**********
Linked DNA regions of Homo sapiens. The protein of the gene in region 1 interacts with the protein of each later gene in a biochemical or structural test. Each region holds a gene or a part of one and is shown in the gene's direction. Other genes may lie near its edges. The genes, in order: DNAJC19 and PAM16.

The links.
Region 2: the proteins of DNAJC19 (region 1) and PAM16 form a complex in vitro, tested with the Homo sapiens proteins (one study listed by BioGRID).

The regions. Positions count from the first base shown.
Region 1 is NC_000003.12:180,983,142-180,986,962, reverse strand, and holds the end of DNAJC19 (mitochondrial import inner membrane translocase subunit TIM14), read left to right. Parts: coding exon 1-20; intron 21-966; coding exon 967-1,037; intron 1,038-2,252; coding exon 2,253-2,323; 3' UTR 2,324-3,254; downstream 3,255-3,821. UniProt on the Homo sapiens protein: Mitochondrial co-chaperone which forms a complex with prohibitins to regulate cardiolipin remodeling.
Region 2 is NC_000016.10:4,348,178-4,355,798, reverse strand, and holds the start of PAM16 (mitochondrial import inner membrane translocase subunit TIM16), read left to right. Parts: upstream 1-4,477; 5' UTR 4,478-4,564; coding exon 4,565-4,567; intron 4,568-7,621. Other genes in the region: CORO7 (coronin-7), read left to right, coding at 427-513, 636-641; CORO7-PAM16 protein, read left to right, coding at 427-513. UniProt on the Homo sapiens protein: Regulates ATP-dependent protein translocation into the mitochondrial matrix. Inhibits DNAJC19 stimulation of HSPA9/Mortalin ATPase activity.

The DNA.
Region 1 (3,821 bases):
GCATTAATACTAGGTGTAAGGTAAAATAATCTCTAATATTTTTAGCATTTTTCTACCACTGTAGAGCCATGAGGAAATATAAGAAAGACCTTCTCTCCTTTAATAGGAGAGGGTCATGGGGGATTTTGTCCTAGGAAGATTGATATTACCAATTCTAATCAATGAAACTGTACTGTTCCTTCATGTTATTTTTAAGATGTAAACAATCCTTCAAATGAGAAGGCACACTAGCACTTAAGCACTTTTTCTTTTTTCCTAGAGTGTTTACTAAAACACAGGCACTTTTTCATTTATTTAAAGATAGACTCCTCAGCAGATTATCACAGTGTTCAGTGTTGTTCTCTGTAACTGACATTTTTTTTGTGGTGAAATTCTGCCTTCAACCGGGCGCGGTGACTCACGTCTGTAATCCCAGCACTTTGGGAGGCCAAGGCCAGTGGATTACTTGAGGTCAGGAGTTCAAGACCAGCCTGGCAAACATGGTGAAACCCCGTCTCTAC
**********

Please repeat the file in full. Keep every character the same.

Linked DNA regions of Homo sapiens. The protein of the gene in region 1 interacts with the protein of each later gene in a biochemical or structural test. Each region holds a gene or a part of one and is shown in the gene's direction. Other genes may lie near its edges. The genes, in order: DNAJC19 and PAM16.

The links.
Region 2: the proteins of DNAJC19 (region 1) and PAM16 form a complex in vitro, tested with the Homo sapiens proteins (one study listed by BioGRID).

The regions. Positions count from the first base shown.
Region 1 is NC_000003.12:180,983,142-180,986,962, reverse strand, and holds the end of DNAJC19 (mitochondrial import inner membrane translocase subunit TIM14), read left to right. Parts: coding exon 1-20; intron 21-966; coding exon 967-1,037; intron 1,038-2,252; coding exon 2,253-2,323; 3' UTR 2,324-3,254; downstream 3,255-3,821. UniProt on the Homo sapiens protein: Mitochondrial co-chaperone which forms a complex with prohibitins to regulate cardiolipin remodeling.
Region 2 is NC_000016.10:4,348,178-4,355,798, reverse strand, and holds the start of PAM16 (mitochondrial import inner membrane translocase subunit TIM16), read left to right. Parts: upstream 1-4,477; 5' UTR 4,478-4,564; coding exon 4,565-4,567; intron 4,568-7,621. Other genes in the region: CORO7 (coronin-7), read left to right, coding at 427-513, 636-641; CORO7-PAM16 protein, read left to right, coding at 427-513. UniProt on the Homo sapiens protein: Regulates ATP-dependent protein translocation into the mitochondrial matrix. Inhibits DNAJC19 stimulation of HSPA9/Mortalin ATPase activity.

The DNA.
Region 1 (3,821 bases):
GCATTAATACTAGGTGTAAGGTAAAATAATCTCTAATATTTTTAGCATTTTTCTACCACTGTAGAGCCATGAGGAAATATAAGAAAGACCTTCTCTCCTTTAATAGGAGAGGGTCATGGGGGATTTTGTCCTAGGAAGATTGATATTACCAATTCTAATCAATGAAACTGTACTGTTCCTTCATGTTATTTTTAAGATGTAAACAATCCTTCAAATGAGAAGGCACACTAGCACTTAAGCACTTTTTCTTTTTTCCTAGAGTGTTTACTAAAACACAGGCACTTTTTCATTTATTTAAAGATAGACTCCTCAGCAGATTATCACAGTGTTCAGTGTTGTTCTCTGTAACTGACATTTTTTTTGTGGTGAAATTCTGCCTTCAACCGGGCGCGGTGACTCACGTCTGTAATCCCAGCACTTTGGGAGGCCAAGGCCAGTGGATTACTTGAGGTCAGGAGTTCAAGACCAGCCTGGCAAACATGGTGAAACCCCGTCTCTAC